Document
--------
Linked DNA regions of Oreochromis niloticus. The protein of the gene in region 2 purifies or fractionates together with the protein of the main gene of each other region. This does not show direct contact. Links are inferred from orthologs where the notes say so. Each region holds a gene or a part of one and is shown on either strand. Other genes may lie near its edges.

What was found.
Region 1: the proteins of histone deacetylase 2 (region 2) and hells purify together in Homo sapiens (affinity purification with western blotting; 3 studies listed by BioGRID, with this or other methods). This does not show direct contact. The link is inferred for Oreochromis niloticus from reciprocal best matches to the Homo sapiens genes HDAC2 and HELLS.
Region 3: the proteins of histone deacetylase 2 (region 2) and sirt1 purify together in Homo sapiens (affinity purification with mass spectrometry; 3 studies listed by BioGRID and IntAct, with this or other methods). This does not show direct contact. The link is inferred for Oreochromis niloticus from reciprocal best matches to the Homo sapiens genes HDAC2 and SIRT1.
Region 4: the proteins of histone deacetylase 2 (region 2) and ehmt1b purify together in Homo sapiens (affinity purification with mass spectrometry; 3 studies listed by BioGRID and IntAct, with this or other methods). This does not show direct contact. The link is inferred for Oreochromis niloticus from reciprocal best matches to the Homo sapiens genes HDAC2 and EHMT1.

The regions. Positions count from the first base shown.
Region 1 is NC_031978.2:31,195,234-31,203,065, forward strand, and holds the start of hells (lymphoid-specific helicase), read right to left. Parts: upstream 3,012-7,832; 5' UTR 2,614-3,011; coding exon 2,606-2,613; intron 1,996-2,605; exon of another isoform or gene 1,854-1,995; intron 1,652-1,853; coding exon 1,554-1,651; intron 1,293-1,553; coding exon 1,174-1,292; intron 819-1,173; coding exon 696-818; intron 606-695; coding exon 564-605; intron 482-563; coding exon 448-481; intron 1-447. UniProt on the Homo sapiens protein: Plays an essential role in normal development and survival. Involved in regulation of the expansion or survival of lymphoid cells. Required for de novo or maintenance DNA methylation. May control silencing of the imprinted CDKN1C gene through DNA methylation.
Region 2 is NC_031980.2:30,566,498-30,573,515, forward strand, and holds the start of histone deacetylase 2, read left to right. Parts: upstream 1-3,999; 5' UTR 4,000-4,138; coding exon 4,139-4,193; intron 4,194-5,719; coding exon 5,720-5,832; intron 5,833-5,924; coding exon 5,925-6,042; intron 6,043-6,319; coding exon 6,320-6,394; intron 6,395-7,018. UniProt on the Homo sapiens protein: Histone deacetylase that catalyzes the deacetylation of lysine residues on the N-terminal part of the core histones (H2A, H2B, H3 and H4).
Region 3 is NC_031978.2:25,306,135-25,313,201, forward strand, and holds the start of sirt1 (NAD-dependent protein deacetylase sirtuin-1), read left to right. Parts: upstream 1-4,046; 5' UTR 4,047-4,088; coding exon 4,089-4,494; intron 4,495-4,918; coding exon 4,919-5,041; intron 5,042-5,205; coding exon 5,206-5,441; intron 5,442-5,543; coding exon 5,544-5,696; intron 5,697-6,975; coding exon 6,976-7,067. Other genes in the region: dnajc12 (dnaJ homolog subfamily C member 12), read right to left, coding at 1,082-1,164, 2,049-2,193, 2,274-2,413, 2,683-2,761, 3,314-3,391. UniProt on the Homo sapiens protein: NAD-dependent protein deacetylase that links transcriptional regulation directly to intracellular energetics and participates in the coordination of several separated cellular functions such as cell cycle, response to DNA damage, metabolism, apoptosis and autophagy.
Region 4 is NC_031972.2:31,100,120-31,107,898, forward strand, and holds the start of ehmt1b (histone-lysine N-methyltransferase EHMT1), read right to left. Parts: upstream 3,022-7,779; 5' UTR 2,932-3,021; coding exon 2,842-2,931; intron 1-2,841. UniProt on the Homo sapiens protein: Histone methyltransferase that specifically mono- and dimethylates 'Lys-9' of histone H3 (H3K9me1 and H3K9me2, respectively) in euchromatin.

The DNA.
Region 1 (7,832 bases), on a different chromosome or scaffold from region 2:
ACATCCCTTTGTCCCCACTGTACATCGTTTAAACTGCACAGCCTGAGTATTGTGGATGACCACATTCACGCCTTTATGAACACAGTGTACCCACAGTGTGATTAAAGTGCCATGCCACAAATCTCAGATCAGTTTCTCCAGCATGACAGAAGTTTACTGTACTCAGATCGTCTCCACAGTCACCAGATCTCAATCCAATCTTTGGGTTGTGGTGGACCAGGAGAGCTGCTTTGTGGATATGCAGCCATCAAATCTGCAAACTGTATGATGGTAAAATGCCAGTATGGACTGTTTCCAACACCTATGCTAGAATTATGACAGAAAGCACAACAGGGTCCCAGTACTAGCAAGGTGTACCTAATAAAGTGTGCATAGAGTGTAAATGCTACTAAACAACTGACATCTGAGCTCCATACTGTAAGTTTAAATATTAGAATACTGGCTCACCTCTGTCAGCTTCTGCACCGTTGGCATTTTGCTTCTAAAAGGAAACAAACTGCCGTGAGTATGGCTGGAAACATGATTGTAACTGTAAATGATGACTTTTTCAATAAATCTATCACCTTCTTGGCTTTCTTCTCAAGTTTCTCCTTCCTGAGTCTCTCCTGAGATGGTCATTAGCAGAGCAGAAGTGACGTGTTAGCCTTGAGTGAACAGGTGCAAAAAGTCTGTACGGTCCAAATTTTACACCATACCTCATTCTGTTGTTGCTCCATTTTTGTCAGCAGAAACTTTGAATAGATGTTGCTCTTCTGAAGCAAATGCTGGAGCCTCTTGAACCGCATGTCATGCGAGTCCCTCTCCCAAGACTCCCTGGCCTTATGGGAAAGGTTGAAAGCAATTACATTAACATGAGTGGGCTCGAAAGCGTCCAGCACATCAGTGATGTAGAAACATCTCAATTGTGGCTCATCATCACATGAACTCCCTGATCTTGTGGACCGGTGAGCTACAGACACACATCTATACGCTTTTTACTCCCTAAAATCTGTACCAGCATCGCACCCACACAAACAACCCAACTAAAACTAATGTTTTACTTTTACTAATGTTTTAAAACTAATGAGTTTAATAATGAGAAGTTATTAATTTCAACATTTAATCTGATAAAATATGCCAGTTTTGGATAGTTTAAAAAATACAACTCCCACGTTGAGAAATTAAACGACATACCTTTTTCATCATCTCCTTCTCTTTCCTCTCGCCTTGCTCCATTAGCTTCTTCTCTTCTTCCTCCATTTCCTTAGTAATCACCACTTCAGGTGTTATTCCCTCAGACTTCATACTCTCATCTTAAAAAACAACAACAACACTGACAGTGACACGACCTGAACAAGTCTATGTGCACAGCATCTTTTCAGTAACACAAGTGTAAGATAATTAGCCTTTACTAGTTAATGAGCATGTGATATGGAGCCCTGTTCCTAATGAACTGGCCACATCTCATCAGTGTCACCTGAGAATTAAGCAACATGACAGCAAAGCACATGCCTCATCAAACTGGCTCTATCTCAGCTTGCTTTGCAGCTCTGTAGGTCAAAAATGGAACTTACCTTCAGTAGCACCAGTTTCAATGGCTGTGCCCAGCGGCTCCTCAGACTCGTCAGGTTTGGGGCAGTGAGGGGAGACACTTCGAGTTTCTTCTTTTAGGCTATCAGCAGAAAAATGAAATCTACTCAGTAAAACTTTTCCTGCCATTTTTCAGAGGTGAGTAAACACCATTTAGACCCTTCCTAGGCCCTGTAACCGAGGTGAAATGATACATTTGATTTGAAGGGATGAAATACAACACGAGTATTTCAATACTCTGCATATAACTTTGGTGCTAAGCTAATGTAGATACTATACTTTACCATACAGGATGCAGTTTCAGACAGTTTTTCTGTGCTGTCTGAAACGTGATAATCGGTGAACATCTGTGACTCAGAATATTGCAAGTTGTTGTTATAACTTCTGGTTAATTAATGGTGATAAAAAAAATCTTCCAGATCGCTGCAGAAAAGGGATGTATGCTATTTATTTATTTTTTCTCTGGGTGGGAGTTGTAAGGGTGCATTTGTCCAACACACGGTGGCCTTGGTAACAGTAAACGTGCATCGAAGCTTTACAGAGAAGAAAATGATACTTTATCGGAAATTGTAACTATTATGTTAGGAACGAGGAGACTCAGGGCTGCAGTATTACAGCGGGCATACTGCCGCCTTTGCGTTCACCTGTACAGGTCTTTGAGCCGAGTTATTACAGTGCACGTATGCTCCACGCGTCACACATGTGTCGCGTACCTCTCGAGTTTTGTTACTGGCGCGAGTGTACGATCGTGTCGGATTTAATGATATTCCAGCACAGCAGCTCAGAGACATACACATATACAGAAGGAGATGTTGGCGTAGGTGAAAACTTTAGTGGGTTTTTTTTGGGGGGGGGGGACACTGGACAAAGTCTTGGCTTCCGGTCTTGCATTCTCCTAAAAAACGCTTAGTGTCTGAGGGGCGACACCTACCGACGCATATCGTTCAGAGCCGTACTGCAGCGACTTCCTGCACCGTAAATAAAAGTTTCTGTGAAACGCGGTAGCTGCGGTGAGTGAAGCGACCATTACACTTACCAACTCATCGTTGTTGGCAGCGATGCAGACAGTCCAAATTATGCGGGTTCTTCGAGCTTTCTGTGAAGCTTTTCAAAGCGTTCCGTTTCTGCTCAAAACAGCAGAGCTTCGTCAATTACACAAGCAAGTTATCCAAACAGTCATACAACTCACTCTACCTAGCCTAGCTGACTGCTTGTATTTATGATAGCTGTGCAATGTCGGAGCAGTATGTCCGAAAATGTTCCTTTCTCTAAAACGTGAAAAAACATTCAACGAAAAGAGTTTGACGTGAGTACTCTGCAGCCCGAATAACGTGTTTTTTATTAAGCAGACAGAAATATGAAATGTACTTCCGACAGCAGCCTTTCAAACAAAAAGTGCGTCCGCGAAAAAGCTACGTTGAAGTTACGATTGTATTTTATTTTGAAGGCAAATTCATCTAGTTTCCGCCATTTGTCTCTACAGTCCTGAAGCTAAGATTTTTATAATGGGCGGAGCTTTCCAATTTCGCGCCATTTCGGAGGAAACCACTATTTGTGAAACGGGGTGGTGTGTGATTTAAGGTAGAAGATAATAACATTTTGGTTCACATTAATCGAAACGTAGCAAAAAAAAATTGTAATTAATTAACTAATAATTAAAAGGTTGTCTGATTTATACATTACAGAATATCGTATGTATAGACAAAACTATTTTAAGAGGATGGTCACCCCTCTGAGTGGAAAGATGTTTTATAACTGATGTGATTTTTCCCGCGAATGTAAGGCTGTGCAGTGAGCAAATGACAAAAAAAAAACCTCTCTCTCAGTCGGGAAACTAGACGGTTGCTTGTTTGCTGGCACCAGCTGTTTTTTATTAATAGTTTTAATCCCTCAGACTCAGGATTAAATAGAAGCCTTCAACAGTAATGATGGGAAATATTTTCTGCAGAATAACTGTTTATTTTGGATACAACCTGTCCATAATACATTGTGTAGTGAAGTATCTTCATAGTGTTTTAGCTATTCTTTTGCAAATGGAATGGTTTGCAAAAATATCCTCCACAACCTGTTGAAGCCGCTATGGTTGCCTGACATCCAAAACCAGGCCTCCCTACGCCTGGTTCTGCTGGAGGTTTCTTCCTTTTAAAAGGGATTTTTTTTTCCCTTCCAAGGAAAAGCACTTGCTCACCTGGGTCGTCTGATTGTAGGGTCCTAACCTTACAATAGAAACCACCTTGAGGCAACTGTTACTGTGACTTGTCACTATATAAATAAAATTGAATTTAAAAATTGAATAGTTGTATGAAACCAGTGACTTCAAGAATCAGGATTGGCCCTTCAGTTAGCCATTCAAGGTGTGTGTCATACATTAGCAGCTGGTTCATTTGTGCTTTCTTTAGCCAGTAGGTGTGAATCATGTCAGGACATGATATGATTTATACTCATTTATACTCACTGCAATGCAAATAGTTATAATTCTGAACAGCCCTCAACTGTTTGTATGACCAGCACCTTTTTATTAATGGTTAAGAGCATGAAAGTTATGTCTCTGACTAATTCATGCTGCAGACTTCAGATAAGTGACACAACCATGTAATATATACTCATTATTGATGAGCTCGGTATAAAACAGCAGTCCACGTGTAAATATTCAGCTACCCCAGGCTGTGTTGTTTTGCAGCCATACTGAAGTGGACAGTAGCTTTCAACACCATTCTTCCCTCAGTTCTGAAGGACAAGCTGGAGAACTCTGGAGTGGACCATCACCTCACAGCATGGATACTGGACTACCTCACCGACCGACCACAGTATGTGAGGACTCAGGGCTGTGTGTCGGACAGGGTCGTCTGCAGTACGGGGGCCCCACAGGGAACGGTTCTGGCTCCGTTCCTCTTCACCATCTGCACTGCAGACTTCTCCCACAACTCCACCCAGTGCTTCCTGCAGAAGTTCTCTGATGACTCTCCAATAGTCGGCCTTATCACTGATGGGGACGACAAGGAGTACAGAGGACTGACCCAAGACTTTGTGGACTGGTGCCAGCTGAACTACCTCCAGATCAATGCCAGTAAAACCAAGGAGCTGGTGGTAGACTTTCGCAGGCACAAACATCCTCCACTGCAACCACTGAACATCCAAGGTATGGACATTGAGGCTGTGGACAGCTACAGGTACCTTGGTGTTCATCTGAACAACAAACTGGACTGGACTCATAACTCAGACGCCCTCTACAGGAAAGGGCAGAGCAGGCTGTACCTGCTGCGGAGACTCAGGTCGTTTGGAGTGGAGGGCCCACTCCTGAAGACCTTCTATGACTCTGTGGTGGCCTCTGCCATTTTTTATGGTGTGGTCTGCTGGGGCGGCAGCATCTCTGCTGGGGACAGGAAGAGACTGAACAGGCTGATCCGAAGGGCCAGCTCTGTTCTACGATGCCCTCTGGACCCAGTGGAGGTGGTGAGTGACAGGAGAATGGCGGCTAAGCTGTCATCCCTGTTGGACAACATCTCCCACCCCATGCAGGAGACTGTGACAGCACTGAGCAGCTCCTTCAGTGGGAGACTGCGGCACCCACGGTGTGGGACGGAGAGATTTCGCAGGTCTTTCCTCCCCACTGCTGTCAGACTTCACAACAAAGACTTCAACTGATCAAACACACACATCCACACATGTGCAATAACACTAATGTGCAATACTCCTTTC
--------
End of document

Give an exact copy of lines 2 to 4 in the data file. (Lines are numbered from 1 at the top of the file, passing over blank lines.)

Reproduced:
What was found.
Region 1: the proteins of histone deacetylase 2 (region 2) and hells purify together in Homo sapiens (affinity purification with western blotting; 3 studies listed by BioGRID, with this or other methods). This does not show direct contact. The link is inferred for Oreochromis niloticus from reciprocal best matches to the Homo sapiens genes HDAC2 and HELLS.
Region 3: the proteins of histone deacetylase 2 (region 2) and sirt1 purify together in Homo sapiens (affinity purification with mass spectrometry; 3 studies listed by BioGRID and IntAct, with this or other methods). This does not show direct contact. The link is inferred for Oreochromis niloticus from reciprocal best matches to the Homo sapiens genes HDAC2 and SIRT1.